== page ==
Eventually I went back to the dusty box and, at random, pulled out a slim box set of Beethoven String Trios. The case was knackered but the vinyl was immaculate. The LPs looked mint but had obviously been played and looked after. They had been loved. As I dropped the stylus on Side One, I reminded myself how much I hated classical music. And then I honestly had a road-to-Damascus experience. I was overcome by the music that filled the room. I still don’t have the words to explain it, other than I found what I was looking for. The music made immediate sense. I could hear it, whereas in the past the mere mention of classical music made me feel queasy and was, to my ear, just horrible noise. I spent the afternoon playing the four records from the box set and continued through the others, each more appealing than the last. I found sadness, joy, anger and tranquillity in the grooves of these discarded long-players. I found a music that could articulate the rage I felt at the pointless and empty absences left by departed friends. In fact, it was the very absence of other people’s words, other people’s responses, other people’s lives, which allowed the music to ‘speak’. It explained why words were never going to be enough. I listened to these records every night, with the TV switched off, just like the old days. I sat up late listening to the Beethoven Trios over and over, finding new layers with every listen. Slowly, the foreign and exotic became familiar and reassuring.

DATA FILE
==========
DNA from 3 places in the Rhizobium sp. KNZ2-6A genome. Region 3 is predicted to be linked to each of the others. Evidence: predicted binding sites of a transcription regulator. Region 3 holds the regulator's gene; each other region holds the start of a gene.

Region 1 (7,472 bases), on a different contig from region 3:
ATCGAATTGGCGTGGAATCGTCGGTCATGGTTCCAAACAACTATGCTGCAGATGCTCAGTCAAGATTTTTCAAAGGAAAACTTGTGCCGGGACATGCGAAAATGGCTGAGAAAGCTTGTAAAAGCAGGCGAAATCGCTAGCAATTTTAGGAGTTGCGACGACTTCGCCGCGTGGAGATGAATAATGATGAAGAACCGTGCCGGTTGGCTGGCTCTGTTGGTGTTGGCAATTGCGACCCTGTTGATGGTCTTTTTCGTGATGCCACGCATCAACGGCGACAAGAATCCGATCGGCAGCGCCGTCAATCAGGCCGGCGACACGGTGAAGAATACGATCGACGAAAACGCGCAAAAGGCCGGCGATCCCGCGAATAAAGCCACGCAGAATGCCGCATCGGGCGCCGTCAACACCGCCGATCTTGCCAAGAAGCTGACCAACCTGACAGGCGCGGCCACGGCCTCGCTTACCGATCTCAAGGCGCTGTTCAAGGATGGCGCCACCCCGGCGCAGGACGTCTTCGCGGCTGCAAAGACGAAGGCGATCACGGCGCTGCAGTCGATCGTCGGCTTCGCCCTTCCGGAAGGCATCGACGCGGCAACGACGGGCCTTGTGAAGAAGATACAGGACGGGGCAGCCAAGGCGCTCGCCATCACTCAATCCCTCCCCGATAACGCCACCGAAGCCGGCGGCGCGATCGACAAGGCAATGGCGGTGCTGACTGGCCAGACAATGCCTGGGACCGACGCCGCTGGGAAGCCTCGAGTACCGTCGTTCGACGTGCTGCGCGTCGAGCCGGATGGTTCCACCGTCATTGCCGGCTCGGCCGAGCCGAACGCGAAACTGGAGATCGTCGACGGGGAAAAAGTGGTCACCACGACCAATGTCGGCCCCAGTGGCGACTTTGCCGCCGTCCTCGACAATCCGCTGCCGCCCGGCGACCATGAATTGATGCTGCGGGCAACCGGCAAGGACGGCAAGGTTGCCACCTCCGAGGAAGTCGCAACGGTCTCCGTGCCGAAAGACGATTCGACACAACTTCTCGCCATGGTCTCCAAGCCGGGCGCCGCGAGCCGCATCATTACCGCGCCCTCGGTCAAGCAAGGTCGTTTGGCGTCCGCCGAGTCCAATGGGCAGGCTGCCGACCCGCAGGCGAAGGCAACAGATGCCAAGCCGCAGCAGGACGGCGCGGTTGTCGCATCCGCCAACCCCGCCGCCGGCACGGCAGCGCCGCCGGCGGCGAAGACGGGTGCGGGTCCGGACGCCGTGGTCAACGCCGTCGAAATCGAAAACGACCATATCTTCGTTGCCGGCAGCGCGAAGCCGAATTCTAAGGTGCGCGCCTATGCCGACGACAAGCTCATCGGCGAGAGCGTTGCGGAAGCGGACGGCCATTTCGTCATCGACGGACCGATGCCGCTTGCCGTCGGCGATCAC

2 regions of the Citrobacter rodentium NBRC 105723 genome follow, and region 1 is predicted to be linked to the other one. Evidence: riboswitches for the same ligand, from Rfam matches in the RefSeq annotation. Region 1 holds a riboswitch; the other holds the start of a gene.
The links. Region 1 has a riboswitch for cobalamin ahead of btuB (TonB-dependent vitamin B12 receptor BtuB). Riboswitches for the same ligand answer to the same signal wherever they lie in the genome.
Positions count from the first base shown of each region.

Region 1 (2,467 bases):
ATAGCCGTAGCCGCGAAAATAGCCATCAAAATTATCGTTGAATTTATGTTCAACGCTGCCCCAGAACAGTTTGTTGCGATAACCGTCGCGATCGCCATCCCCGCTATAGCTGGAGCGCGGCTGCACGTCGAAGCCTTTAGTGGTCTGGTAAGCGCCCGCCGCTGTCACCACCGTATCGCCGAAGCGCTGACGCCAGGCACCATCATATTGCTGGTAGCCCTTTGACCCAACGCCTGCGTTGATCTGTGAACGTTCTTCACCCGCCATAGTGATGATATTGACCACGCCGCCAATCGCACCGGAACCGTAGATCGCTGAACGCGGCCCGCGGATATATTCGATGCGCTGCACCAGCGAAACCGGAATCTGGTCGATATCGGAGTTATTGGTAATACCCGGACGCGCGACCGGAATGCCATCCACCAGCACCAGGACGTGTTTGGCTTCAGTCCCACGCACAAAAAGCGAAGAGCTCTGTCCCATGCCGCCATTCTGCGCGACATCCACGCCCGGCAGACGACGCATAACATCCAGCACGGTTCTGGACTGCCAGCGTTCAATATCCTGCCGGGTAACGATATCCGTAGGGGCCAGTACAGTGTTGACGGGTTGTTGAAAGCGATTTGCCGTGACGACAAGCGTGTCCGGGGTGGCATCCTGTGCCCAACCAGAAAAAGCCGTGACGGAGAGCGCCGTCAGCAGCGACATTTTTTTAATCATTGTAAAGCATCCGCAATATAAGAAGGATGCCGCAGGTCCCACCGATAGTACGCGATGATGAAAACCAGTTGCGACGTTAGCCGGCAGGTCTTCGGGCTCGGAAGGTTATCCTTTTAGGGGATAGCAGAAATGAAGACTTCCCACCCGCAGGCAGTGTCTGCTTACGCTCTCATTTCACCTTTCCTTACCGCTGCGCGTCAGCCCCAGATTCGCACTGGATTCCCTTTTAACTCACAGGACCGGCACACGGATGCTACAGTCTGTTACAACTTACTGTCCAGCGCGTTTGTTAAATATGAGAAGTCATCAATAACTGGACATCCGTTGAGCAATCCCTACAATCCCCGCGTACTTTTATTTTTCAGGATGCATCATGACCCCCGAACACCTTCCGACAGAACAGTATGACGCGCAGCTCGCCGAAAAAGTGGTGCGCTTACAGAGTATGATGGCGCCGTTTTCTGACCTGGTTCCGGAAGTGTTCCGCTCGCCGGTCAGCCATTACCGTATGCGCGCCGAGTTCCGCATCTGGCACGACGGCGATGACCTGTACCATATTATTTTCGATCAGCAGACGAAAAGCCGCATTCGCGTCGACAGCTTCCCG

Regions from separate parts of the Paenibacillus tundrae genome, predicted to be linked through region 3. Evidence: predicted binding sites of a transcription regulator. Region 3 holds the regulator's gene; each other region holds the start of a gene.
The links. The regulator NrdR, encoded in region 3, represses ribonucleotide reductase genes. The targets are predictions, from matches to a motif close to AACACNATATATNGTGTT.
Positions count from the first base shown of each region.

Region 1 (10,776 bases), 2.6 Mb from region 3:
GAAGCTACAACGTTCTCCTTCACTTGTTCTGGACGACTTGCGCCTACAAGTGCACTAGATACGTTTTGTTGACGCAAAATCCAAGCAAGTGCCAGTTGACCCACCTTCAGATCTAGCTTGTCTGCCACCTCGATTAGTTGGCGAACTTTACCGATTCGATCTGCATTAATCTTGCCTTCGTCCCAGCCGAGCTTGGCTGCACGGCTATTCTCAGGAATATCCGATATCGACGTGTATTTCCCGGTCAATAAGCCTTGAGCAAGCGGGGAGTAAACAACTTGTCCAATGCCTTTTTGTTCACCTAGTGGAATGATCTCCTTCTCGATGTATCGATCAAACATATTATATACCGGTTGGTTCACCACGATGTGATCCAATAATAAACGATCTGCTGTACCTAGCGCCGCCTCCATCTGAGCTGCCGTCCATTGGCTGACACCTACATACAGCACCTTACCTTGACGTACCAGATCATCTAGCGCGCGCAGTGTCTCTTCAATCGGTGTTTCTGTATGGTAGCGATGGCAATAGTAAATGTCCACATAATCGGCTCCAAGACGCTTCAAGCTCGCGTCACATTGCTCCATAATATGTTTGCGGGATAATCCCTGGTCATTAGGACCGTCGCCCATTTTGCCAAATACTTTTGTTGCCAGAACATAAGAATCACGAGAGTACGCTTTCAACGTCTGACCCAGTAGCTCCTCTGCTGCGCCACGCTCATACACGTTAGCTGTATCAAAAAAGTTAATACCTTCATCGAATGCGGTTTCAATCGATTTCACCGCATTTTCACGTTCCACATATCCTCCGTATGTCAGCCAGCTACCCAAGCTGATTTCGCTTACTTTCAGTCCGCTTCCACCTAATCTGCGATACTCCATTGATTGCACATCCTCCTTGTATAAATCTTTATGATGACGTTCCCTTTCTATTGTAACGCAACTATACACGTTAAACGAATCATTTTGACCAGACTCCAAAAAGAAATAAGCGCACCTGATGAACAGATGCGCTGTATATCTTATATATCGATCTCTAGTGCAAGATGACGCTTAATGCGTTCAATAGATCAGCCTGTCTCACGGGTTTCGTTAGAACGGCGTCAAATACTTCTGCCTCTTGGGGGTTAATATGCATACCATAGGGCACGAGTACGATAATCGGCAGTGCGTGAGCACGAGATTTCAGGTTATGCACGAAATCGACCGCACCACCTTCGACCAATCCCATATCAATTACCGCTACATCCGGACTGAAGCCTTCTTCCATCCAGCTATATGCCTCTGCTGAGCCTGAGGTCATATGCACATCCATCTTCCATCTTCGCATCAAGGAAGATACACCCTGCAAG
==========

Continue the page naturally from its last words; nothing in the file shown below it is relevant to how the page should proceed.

Jamie Classical
After that, I began to trawl the charity shops in earnest looking for classical music in good condition. So far it’s been hit and miss. As with the pop and rock music I collected, I’m not a fan of the bombastic or showy. The only language I have is that of the indie fanzine reviewer, so I hope you’ll understand when I say that much of what I’ve found feels ‘overproduced’ or ‘noodly’… I don’t go for the big stuff or the Four Seasons fare I remember from school assemblies, but I have found that a little Beethoven, Prokofiev or Bach can be fantastic. I still know nothing about this stuff, but no longer feel the need to know anything about the music at all. I just listen to it and let it do what it’s supposed to do.
Perhaps the most unexpected outcome is that this box of classical music, destined for the charity shop or skip, has signposted me back to where I came from, albeit with a twist. I began to realise that it was the nature of the instrumental itself that I was attracted to, and so began new adventures in music without words. I even re-visited my old stomping grounds and fell in love with the LP soundtracks of Nick Cave and Warren Ellis, Dylan’s Pat Garret and Billy the Kid and David Holmes’ soundtracks for films The Hunger and ’71.
The records I play the most, however, remain, Beethoven’s String Trios – the first records out of a box that no one else wanted.